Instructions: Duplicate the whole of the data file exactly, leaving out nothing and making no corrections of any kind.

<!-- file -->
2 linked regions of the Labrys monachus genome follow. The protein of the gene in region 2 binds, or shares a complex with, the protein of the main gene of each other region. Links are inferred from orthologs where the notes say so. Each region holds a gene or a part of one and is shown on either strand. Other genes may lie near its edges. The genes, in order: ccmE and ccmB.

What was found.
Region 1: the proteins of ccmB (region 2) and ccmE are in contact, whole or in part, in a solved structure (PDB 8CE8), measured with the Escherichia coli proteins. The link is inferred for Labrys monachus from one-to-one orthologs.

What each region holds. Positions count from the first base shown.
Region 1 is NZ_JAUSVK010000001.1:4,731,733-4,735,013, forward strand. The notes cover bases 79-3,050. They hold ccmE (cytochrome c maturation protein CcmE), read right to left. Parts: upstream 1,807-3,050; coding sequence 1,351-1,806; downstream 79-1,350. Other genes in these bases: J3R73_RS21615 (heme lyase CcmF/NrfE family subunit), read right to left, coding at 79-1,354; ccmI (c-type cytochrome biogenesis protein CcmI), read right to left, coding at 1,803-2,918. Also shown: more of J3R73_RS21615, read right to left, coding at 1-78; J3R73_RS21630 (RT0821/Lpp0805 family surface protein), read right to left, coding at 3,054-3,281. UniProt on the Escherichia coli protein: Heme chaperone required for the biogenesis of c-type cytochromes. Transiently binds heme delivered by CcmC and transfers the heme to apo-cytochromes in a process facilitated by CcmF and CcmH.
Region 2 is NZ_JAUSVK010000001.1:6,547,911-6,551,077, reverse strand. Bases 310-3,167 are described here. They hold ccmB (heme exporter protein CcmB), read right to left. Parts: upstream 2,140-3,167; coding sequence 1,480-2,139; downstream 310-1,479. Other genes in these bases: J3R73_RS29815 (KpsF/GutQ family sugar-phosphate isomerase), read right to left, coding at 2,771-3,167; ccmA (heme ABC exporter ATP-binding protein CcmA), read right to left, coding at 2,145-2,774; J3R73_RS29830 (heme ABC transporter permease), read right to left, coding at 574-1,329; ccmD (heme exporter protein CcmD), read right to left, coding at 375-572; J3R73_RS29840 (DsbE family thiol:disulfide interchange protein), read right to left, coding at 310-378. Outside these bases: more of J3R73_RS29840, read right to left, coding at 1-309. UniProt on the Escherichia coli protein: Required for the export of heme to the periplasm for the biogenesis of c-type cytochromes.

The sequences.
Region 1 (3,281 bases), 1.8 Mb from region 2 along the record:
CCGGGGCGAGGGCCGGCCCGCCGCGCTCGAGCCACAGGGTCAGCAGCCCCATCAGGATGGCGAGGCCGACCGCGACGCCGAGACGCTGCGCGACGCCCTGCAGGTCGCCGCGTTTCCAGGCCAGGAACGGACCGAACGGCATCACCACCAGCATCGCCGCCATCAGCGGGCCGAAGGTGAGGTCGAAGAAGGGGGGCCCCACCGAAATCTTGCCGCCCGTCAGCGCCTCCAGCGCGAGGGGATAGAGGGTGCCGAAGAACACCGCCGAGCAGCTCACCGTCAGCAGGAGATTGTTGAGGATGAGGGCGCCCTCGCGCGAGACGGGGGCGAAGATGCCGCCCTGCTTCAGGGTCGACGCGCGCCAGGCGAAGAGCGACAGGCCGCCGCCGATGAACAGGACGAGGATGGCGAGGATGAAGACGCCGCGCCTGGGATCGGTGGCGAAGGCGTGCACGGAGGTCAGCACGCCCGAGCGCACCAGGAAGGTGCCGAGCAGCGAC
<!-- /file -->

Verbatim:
2 linked regions of the Labrys monachus genome follow. The protein of the gene in region 2 binds, or shares a complex with, the protein of the main gene of each other region. Links are inferred from orthologs where the notes say so. Each region holds a gene or a part of one and is shown on either strand. Other genes may lie near its edges. The genes, in order: ccmE and ccmB.

What was found.
Region 1: the proteins of ccmB (region 2) and ccmE are in contact, whole or in part, in a solved structure (PDB 8CE8), measured with the Escherichia coli proteins. The link is inferred for Labrys monachus from one-to-one orthologs.

What each region holds. Positions count from the first base shown.
Region 1 is NZ_JAUSVK010000001.1:4,731,733-4,735,013, forward strand. The notes cover bases 79-3,050. They hold ccmE (cytochrome c maturation protein CcmE), read right to left. Parts: upstream 1,807-3,050; coding sequence 1,351-1,806; downstream 79-1,350. Other genes in these bases: J3R73_RS21615 (heme lyase CcmF/NrfE family subunit), read right to left, coding at 79-1,354; ccmI (c-type cytochrome biogenesis protein CcmI), read right to left, coding at 1,803-2,918. Also shown: more of J3R73_RS21615, read right to left, coding at 1-78; J3R73_RS21630 (RT0821/Lpp0805 family surface protein), read right to left, coding at 3,054-3,281. UniProt on the Escherichia coli protein: Heme chaperone required for the biogenesis of c-type cytochromes. Transiently binds heme delivered by CcmC and transfers the heme to apo-cytochromes in a process facilitated by CcmF and CcmH.
Region 2 is NZ_JAUSVK010000001.1:6,547,911-6,551,077, reverse strand. Bases 310-3,167 are described here. They hold ccmB (heme exporter protein CcmB), read right to left. Parts: upstream 2,140-3,167; coding sequence 1,480-2,139; downstream 310-1,479. Other genes in these bases: J3R73_RS29815 (KpsF/GutQ family sugar-phosphate isomerase), read right to left, coding at 2,771-3,167; ccmA (heme ABC exporter ATP-binding protein CcmA), read right to left, coding at 2,145-2,774; J3R73_RS29830 (heme ABC transporter permease), read right to left, coding at 574-1,329; ccmD (heme exporter protein CcmD), read right to left, coding at 375-572; J3R73_RS29840 (DsbE family thiol:disulfide interchange protein), read right to left, coding at 310-378. Outside these bases: more of J3R73_RS29840, read right to left, coding at 1-309. UniProt on the Escherichia coli protein: Required for the export of heme to the periplasm for the biogenesis of c-type cytochromes.

The sequences.
Region 1 (3,281 bases), 1.8 Mb from region 2 along the record:
CCGGGGCGAGGGCCGGCCCGCCGCGCTCGAGCCACAGGGTCAGCAGCCCCATCAGGATGGCGAGGCCGACCGCGACGCCGAGACGCTGCGCGACGCCCTGCAGGTCGCCGCGTTTCCAGGCCAGGAACGGACCGAACGGCATCACCACCAGCATCGCCGCCATCAGCGGGCCGAAGGTGAGGTCGAAGAAGGGGGGCCCCACCGAAATCTTGCCGCCCGTCAGCGCCTCCAGCGCGAGGGGATAGAGGGTGCCGAAGAACACCGCCGAGCAGCTCACCGTCAGCAGGAGATTGTTGAGGATGAGGGCGCCCTCGCGCGAGACGGGGGCGAAGATGCCGCCCTGCTTCAGGGTCGACGCGCGCCAGGCGAAGAGCGACAGGCCGCCGCCGATGAACAGGACGAGGATGGCGAGGATGAAGACGCCGCGCCTGGGATCGGTGGCGAAGGCGTGCACGGAGGTCAGCACGCCCGAGCGCACCAGGAAGGTGCCGAGCAGCGAC